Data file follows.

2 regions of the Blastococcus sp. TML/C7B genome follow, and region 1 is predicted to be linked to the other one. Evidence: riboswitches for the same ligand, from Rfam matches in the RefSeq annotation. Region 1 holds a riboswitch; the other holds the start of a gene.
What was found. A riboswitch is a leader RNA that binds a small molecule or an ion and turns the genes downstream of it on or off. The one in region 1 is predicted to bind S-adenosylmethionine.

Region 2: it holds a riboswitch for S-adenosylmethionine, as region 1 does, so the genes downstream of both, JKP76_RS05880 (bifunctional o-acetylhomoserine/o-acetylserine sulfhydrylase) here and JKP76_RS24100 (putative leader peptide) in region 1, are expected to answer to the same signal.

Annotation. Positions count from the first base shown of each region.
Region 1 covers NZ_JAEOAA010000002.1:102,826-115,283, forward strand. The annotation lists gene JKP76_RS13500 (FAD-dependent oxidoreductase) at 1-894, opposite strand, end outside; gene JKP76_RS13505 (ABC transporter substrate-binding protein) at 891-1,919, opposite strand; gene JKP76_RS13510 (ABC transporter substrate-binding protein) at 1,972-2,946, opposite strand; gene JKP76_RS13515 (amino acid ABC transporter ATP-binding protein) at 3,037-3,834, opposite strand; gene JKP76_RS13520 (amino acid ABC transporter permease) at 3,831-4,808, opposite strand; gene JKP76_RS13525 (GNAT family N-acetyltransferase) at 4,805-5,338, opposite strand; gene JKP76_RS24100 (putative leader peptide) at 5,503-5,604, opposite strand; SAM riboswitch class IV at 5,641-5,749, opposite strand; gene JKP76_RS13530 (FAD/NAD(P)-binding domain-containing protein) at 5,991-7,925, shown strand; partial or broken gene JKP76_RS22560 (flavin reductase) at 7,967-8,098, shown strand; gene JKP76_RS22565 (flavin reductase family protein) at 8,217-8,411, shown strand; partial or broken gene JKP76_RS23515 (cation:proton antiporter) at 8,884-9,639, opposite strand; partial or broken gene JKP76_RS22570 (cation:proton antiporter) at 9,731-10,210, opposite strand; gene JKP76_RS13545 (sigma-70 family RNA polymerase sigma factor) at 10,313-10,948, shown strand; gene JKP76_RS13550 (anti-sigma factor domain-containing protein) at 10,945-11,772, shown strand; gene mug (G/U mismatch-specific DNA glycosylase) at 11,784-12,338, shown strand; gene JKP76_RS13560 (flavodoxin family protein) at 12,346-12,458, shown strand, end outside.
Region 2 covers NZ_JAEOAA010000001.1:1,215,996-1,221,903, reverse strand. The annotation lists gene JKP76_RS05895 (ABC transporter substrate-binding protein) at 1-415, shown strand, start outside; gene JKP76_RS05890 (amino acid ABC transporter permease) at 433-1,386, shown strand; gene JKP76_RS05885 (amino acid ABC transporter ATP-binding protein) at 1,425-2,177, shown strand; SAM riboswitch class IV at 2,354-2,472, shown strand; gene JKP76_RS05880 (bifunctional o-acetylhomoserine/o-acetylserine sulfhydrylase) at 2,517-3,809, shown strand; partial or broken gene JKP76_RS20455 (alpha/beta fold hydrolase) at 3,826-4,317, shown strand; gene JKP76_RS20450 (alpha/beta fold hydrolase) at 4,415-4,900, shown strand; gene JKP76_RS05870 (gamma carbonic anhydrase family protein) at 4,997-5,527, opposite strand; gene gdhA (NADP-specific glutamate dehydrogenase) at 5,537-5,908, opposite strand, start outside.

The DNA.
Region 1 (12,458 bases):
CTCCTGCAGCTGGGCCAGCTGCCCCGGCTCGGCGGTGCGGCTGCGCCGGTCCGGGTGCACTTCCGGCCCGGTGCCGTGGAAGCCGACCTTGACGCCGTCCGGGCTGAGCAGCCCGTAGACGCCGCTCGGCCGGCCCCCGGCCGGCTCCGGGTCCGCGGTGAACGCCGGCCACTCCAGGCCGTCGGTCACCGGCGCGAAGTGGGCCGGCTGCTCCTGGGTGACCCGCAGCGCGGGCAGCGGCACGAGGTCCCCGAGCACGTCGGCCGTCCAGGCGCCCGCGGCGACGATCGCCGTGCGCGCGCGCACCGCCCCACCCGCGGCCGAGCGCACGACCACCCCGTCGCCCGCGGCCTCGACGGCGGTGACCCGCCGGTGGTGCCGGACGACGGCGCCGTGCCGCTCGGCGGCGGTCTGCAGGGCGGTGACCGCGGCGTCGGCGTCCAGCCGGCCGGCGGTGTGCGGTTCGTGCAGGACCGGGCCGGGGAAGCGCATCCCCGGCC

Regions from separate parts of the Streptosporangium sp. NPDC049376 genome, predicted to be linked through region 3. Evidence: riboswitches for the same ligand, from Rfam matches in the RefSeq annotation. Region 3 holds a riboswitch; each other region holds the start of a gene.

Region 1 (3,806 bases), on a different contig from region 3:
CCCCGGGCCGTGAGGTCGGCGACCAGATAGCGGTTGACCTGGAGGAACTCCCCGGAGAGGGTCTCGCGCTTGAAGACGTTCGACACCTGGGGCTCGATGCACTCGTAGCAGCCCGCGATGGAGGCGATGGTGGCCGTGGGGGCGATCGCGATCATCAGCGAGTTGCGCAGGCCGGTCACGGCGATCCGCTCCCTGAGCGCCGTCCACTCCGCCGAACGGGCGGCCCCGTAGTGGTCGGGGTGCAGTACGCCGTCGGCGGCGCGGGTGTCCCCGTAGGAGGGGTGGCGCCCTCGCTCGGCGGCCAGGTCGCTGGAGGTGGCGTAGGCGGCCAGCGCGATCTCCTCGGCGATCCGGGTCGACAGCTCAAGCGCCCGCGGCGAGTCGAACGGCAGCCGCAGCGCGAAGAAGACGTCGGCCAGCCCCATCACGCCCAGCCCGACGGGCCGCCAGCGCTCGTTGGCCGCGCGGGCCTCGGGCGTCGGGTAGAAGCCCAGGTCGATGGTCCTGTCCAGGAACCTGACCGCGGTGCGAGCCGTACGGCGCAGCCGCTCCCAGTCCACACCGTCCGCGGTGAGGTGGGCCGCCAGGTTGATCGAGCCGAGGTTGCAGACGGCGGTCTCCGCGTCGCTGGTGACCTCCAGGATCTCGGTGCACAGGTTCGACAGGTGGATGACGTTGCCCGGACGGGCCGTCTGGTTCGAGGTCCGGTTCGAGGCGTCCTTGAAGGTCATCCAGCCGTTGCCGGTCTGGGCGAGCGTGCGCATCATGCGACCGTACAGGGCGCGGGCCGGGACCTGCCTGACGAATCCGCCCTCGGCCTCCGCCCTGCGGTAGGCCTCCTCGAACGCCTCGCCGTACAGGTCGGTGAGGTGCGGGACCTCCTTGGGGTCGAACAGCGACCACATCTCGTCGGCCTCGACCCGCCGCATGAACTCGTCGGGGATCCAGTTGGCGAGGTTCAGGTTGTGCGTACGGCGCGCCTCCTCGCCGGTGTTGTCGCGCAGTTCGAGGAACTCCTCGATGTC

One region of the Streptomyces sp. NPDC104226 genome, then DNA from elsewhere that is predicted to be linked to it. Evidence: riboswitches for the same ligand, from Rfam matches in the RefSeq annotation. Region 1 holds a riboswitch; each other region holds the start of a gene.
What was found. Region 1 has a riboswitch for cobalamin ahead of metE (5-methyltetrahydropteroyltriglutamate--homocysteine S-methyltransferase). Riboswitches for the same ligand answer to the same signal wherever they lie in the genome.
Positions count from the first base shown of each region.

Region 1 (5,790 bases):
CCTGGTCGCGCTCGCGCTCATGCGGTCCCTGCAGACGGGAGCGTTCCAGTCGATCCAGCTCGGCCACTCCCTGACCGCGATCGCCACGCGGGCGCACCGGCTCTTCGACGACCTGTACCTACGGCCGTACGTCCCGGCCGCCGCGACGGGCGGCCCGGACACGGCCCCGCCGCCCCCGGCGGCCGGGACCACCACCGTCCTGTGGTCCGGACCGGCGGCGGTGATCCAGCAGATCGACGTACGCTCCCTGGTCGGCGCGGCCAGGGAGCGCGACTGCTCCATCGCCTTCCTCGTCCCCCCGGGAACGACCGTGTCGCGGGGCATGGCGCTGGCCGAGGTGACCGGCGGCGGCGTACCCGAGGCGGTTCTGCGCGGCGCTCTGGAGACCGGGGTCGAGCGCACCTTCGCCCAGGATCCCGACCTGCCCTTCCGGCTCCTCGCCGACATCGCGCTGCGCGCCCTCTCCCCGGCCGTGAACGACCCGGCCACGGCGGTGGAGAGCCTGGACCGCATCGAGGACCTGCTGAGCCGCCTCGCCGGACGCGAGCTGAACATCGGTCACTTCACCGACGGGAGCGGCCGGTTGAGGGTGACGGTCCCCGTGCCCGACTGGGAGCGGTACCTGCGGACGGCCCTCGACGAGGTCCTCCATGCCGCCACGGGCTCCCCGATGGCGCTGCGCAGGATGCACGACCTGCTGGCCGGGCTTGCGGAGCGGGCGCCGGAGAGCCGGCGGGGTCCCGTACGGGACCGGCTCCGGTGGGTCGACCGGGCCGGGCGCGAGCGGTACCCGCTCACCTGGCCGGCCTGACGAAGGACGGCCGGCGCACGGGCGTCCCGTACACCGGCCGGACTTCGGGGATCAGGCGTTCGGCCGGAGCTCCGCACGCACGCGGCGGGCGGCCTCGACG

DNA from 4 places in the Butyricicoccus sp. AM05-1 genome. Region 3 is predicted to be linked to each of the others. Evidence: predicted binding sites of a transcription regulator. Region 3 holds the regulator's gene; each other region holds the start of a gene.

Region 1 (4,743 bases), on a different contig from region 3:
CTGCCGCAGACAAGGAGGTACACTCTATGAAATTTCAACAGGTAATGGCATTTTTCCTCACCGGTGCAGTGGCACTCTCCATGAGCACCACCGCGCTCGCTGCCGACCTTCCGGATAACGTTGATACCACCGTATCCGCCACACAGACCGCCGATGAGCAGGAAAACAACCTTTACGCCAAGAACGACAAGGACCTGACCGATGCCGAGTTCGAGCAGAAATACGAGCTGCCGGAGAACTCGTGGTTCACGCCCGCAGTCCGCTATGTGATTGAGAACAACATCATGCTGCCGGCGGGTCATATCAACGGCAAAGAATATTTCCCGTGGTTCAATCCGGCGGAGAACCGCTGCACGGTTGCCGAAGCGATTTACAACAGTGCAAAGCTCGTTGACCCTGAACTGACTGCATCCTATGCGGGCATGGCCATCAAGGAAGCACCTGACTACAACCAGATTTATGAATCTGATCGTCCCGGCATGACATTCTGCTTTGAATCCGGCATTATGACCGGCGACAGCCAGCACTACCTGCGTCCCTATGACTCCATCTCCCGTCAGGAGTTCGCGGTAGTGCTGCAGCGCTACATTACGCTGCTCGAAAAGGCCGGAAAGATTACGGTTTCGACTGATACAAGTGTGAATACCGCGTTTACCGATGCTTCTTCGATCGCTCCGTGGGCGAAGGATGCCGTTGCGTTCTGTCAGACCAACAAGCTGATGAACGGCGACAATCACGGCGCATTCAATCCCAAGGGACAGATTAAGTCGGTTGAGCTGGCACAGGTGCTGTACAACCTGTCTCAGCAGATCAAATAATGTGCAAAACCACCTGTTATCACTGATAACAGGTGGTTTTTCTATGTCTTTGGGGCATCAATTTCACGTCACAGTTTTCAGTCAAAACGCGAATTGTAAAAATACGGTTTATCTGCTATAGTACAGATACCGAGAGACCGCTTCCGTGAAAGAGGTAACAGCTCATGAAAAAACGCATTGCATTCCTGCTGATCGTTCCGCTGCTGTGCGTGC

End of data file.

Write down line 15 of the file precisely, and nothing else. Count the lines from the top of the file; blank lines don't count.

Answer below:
Positions count from the first base shown of each region.